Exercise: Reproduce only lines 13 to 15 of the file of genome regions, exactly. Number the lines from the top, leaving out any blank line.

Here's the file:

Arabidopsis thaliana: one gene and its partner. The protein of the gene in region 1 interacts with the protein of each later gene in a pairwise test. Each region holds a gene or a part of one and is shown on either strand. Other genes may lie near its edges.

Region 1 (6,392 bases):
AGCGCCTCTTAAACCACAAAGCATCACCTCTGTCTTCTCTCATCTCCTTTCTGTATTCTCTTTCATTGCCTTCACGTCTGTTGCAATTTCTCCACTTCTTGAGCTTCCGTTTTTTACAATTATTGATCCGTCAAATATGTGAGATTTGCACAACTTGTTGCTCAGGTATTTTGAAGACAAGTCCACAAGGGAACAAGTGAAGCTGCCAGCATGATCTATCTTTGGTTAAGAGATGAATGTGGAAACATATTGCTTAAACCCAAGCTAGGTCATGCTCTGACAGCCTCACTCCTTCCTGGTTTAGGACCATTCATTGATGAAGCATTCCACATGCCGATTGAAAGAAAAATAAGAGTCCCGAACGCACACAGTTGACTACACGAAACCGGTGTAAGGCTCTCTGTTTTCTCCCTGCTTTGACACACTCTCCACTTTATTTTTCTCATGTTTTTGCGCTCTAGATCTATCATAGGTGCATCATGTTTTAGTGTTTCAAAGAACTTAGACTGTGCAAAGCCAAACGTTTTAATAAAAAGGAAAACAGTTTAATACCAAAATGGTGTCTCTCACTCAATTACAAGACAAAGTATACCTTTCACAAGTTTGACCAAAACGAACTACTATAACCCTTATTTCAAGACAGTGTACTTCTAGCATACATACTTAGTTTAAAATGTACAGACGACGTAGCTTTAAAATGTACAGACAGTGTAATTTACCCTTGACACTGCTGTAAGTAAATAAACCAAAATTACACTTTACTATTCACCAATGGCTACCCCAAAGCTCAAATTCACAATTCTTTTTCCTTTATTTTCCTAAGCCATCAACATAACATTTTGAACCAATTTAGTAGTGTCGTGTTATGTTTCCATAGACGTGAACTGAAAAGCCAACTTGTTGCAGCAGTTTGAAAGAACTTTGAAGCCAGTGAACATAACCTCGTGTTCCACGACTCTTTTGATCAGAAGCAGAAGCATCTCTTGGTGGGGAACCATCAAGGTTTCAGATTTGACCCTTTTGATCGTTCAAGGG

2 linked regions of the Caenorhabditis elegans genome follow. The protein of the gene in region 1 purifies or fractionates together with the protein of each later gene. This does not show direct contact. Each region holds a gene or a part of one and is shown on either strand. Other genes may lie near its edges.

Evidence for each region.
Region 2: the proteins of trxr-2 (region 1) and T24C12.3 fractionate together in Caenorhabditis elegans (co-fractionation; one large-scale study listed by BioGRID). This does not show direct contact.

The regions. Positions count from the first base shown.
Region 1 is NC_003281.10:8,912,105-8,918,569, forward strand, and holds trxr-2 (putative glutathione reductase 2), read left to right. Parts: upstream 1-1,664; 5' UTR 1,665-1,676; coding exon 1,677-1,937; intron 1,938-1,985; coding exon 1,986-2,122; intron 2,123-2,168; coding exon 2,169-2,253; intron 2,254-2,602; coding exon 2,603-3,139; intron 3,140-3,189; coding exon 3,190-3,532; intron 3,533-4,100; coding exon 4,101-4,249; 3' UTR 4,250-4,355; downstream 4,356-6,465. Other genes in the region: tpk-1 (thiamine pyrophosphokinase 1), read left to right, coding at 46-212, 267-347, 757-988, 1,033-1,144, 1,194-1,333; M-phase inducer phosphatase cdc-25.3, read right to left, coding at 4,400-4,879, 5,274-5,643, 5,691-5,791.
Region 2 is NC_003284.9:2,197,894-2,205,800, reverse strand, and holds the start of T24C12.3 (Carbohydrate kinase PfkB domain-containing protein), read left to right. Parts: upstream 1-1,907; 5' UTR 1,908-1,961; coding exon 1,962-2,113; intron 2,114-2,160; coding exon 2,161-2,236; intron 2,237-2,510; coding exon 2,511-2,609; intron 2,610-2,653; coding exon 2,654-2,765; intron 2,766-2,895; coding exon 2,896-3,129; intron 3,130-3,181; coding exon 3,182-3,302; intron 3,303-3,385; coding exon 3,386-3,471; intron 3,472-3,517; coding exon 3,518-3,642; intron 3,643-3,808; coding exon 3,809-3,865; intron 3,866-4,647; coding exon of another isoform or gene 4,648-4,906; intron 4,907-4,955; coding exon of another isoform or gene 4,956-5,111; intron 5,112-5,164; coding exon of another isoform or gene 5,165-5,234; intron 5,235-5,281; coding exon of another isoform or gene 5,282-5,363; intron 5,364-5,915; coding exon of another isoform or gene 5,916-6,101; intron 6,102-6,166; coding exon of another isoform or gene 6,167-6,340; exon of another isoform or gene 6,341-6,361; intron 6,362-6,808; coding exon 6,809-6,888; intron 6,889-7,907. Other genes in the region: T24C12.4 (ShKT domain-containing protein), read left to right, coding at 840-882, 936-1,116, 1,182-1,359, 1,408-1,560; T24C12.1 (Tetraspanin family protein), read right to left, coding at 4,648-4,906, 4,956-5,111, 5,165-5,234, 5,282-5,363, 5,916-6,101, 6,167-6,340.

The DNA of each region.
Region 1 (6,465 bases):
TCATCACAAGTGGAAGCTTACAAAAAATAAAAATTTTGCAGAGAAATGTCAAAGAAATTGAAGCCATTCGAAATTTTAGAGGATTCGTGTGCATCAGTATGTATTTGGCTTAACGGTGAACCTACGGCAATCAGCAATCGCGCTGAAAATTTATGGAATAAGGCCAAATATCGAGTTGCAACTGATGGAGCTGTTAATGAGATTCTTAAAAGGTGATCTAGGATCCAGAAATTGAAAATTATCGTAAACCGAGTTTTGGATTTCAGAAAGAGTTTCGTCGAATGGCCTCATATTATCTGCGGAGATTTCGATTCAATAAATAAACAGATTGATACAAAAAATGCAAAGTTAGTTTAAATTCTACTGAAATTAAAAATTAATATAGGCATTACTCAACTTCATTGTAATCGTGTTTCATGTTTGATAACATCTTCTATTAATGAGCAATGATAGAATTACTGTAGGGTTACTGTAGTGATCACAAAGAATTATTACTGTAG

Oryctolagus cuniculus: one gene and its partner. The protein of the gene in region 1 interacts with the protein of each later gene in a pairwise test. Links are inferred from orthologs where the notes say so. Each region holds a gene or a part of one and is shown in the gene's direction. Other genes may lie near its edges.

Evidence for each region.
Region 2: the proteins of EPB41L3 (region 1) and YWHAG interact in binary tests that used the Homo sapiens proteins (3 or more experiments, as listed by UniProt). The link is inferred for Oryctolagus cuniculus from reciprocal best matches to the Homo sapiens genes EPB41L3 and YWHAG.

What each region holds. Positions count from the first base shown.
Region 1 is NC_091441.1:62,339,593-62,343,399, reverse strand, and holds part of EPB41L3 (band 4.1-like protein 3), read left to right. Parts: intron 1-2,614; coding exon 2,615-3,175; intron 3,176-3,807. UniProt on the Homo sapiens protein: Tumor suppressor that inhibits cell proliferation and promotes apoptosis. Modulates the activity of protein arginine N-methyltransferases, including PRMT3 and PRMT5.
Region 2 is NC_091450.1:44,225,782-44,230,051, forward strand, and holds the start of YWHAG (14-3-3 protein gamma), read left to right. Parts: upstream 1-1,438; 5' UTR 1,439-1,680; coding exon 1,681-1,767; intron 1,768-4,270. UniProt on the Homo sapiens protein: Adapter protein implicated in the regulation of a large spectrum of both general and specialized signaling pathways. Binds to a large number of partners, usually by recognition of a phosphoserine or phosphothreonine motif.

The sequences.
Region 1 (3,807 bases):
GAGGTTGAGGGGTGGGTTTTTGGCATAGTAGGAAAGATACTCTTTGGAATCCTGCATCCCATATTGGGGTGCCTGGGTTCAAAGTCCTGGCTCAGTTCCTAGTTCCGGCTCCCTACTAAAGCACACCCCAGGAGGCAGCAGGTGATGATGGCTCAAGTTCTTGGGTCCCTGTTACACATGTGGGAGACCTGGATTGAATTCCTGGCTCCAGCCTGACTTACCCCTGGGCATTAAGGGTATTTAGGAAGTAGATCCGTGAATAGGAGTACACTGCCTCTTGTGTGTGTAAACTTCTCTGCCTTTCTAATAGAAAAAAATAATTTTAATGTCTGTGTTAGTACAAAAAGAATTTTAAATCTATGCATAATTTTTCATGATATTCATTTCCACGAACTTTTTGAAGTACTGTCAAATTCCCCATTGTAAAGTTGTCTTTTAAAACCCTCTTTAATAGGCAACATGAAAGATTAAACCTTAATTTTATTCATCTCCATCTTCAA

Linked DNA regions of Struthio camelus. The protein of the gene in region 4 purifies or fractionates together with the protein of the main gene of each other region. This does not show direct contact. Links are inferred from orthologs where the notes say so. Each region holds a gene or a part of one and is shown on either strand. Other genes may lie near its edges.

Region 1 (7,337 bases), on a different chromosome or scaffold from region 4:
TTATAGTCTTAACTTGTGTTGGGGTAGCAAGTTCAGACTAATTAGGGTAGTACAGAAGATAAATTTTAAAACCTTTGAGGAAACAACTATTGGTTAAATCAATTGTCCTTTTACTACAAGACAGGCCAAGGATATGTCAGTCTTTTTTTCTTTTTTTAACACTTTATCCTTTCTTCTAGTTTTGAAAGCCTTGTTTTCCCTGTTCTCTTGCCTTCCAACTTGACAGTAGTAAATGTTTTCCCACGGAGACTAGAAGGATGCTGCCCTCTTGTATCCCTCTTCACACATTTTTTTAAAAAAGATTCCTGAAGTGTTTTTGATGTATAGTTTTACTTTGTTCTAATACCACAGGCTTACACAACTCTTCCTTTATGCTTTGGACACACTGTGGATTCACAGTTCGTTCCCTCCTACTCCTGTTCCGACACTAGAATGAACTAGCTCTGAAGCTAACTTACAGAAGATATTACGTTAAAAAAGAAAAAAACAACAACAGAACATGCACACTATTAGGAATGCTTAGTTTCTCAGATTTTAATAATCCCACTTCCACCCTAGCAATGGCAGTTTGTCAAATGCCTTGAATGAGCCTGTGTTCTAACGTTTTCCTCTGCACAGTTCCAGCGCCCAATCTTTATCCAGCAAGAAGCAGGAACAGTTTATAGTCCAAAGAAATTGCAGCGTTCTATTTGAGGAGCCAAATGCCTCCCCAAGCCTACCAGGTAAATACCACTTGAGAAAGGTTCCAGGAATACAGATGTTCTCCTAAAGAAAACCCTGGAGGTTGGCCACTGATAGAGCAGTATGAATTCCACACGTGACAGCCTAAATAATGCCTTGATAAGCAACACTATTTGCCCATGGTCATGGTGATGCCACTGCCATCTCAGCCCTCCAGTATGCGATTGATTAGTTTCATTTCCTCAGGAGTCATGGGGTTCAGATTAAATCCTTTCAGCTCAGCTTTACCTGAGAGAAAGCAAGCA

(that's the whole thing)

Oryctolagus cuniculus: one gene and its partner. The protein of the gene in region 1 interacts with the protein of each later gene in a pairwise test. Links are inferred from orthologs where the notes say so. Each region holds a gene or a part of one and is shown in the gene's direction. Other genes may lie near its edges.

Evidence for each region.
Region 2: the proteins of EPB41L3 (region 1) and YWHAG interact in binary tests that used the Homo sapiens proteins (3 or more experiments, as listed by UniProt). The link is inferred for Oryctolagus cuniculus from reciprocal best matches to the Homo sapiens genes EPB41L3 and YWHAG.